29. Vocational Preparation of Non-College-Bound Young Adults • Approximately 1/3 of American young people graduate from high school with no current plans to go to college • About 20% of recent high school graduates who do not continue their education are unemployed • When they do find work, most hold low-paid, unskilled jobs • American employers regard recent high school graduates as poorly prepared for skilled business and industrial occupations and manual trades • Unlike European nations, the U.S. has no widespread training systems for non-college-bound youths • As a result, most graduate without work-related skills and experience a “floundering period” that lasts for several years

  30. Vocational Preparation of Non-College-Bound Young Adults • In Germany, young people who do not go attend a college-preparatory high school have access to a successful work-study apprenticeship system for entering business and industry • About 2/3 of German youths participate • After completing full-time schooling at age 15 or 16, they spend the remaining 2 years of compulsory education combining part-time vocational courses with an apprenticeship • Students train in work settings for more than 350 blue and white collar occupations • Apprentices who complete the program and pass a qualifying examination are certified as skilled workers and earn union-set wages • Businesses provide financial support because they know the program guarantees a competent, dedicated work force • Many apprentices are hired into well-paid jobs by the firms that train them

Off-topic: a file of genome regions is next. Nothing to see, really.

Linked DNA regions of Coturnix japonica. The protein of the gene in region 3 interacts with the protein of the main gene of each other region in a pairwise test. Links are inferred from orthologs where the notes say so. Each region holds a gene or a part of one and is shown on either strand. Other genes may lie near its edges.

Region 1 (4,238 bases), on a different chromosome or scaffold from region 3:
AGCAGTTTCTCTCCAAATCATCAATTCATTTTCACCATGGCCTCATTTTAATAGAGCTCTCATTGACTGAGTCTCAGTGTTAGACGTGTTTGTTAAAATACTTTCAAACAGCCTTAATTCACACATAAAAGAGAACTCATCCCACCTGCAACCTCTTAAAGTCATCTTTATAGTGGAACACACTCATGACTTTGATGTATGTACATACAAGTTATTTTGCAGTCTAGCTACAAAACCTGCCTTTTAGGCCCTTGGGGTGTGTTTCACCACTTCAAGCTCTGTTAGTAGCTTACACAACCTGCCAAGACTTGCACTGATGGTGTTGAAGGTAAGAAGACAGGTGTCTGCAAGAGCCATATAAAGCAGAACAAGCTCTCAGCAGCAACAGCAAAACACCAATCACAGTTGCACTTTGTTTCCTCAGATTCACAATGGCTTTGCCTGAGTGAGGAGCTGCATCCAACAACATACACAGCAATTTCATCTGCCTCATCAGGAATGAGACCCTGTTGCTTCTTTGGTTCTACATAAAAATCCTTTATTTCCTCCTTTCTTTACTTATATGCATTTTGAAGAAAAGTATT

31. Vocational Preparation of Non-College-Bound Young Adults • The success of the German system – and of similar systems elsewhere in Europe – suggests that a national apprenticeship program would improve the transition from high school to work for U.S. young people • The benefits of bringing together the worlds of schooling and work include helping non-college-bound young people establish productive lives right after graduation • Implementing an apprenticeship system poses major challenges • Such as ensuring cooperation between schools and business and preventing low-SES youths from being concentrated in the lowest-skilled apprenticeship placements